Arthur de Gobineau, the French writer and theorist who described himself as “a poor fellow from the 18th Century fallen into (the 19th) by a fluke I shall never be able to explain to myself,” was indeed a man at odds with his era. “Anti-republican, anti-colonialist, anti-progressive and anti-evolutionist in the century of democratization, imperialist expansion, technical progress and Darwinism,” as the authors write, Gobineau was alienated from the intellectuals of his day as well as from his own family: “I hereby leave and bequeath,” he wrote in his will, “what Madame de Gobineau my wife has not stolen or spent from my estate to . . . Diane de Gobineau . . . and do so only because the law requires it.”
Gobineau hasn’t fared much better since then, either being ignored or remembered (incorrectly, we learn) as an anti-Semite. And yet he was a fascinating figure, intense and searching, if deeply neurotic, as Annette and David Smith, literature professors at Caltech, demonstrate in this new collection.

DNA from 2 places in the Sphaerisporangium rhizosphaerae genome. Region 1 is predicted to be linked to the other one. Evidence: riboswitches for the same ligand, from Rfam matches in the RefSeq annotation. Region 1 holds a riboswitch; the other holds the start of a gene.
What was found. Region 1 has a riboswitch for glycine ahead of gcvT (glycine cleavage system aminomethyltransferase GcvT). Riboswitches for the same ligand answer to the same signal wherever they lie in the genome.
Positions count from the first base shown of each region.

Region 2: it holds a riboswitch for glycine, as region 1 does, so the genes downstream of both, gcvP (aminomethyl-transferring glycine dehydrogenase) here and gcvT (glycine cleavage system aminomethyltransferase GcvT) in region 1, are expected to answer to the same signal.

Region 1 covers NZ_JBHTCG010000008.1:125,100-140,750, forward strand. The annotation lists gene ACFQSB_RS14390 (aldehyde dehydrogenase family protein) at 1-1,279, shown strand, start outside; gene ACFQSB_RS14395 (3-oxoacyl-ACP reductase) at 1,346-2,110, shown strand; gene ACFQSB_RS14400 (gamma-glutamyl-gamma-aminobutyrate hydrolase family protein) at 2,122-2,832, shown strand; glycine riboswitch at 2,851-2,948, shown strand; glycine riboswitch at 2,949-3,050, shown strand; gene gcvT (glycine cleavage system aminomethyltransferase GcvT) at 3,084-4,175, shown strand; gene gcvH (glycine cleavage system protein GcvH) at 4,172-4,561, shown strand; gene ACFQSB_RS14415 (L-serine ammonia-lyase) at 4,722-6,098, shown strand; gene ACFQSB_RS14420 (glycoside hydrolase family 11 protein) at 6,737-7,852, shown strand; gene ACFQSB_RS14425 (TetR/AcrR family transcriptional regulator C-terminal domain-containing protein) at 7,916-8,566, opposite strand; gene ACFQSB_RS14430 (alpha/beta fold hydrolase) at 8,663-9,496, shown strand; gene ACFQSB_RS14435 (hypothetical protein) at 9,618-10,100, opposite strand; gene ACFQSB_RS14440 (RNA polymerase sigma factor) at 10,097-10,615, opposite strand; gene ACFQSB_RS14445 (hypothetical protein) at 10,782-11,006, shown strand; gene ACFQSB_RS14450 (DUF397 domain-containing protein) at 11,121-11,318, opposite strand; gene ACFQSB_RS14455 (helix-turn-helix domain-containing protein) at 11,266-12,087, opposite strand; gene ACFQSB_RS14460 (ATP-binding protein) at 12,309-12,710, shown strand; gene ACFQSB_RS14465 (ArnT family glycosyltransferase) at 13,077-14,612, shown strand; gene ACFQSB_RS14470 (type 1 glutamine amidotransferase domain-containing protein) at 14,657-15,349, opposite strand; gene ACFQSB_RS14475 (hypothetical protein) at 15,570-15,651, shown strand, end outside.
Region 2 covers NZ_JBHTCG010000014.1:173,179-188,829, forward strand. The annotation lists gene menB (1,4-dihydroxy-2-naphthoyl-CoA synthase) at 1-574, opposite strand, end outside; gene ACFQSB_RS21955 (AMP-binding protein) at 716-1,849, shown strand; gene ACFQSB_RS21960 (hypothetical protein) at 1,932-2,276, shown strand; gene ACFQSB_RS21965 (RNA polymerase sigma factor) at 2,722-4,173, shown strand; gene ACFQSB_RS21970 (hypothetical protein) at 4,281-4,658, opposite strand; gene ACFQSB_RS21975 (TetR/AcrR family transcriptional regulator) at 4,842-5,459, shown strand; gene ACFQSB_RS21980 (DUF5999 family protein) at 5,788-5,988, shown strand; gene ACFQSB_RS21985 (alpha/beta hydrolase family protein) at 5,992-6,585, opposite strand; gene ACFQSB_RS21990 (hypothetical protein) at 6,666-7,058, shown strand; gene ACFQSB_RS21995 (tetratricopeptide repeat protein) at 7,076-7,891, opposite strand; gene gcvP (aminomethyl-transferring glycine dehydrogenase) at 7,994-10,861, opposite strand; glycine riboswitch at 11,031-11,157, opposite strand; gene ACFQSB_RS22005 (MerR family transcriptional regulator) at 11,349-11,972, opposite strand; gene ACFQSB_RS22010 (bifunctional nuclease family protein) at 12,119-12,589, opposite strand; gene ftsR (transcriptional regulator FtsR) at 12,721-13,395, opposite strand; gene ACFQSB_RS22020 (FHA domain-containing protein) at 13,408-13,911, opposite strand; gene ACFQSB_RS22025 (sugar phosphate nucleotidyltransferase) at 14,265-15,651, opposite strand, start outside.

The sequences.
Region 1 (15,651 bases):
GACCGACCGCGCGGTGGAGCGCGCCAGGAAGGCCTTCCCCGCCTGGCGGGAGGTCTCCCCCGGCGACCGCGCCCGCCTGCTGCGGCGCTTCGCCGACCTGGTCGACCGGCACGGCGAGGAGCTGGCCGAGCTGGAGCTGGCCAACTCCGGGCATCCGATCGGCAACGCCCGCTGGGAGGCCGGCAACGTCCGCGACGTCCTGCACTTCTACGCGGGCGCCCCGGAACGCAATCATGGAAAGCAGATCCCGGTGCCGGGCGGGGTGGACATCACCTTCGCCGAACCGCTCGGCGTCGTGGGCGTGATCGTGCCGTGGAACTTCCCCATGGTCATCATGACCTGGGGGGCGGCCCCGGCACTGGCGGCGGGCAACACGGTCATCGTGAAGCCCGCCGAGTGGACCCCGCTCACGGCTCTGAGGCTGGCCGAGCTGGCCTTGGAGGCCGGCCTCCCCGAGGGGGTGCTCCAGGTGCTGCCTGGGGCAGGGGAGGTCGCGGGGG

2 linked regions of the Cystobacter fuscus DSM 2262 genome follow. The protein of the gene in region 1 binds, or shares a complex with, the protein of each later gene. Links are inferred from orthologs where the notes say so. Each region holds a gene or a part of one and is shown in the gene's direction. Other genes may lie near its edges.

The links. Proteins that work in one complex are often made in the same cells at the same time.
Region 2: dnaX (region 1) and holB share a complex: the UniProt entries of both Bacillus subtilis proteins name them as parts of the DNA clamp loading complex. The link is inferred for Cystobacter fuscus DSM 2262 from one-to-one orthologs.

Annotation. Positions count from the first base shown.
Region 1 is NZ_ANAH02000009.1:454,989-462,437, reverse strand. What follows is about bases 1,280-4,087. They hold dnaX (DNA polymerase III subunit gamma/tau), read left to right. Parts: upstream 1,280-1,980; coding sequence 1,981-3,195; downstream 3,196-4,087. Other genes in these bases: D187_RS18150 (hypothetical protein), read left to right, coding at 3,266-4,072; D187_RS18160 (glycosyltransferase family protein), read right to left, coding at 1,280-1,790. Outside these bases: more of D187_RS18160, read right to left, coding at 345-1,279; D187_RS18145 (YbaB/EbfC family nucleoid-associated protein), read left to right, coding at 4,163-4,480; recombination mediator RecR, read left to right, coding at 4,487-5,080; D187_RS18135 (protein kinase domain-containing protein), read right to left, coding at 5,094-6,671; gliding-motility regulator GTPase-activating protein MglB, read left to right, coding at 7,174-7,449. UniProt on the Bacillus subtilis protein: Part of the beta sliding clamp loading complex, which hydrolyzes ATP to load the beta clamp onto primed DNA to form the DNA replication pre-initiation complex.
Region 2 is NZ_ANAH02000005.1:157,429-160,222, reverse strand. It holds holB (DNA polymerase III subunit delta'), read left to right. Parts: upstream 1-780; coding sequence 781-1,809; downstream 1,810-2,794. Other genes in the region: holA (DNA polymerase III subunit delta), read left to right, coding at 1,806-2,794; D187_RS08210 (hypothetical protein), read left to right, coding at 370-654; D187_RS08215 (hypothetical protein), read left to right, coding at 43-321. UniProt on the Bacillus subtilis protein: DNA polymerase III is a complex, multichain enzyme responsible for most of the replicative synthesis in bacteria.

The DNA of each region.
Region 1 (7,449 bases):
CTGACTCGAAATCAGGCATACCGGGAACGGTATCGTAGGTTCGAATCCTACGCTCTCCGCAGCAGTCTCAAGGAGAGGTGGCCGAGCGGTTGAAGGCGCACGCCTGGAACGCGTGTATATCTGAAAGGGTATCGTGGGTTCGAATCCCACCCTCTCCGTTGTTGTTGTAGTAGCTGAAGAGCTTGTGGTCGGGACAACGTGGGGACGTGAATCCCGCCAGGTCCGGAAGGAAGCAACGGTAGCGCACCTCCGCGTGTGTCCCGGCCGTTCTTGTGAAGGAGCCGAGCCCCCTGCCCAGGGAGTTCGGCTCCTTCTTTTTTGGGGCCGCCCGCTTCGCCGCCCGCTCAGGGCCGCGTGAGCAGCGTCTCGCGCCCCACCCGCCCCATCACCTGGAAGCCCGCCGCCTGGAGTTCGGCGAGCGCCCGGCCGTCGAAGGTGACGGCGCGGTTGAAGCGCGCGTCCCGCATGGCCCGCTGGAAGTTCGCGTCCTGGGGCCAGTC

While Gobineau was racist for his belief in an initial inequality (with “black and yellow peoples” toward the bottom and the Germanic race at the top), he believed that all races had degenerated by his time, into a “tasteless, colorless” mass. He was never anti-Semitic (saluting the ancient Hebrews, in fact, as “gifted,” “free,” “strong” and “intelligent”) and despite his theories, he vociferously defended blacks and Indians when they were being exploited in America.
Gobineau’s stories are “delightfully aerial,” as the translators write, easily accessible and deceptively romantic. “Adelaide,” for example, is superficially about a countess “at the peak of her glory (but) . . . also at the edge of the slope that would lead her down from it” who courts a young man, only to see him fall for her daughter. On another level, though, “Adelaide” reflects Gobineau’s belief in an ecology that, like a Shakespearean fairy, returns characters to their proper place in Nature after social conflict leads them astray.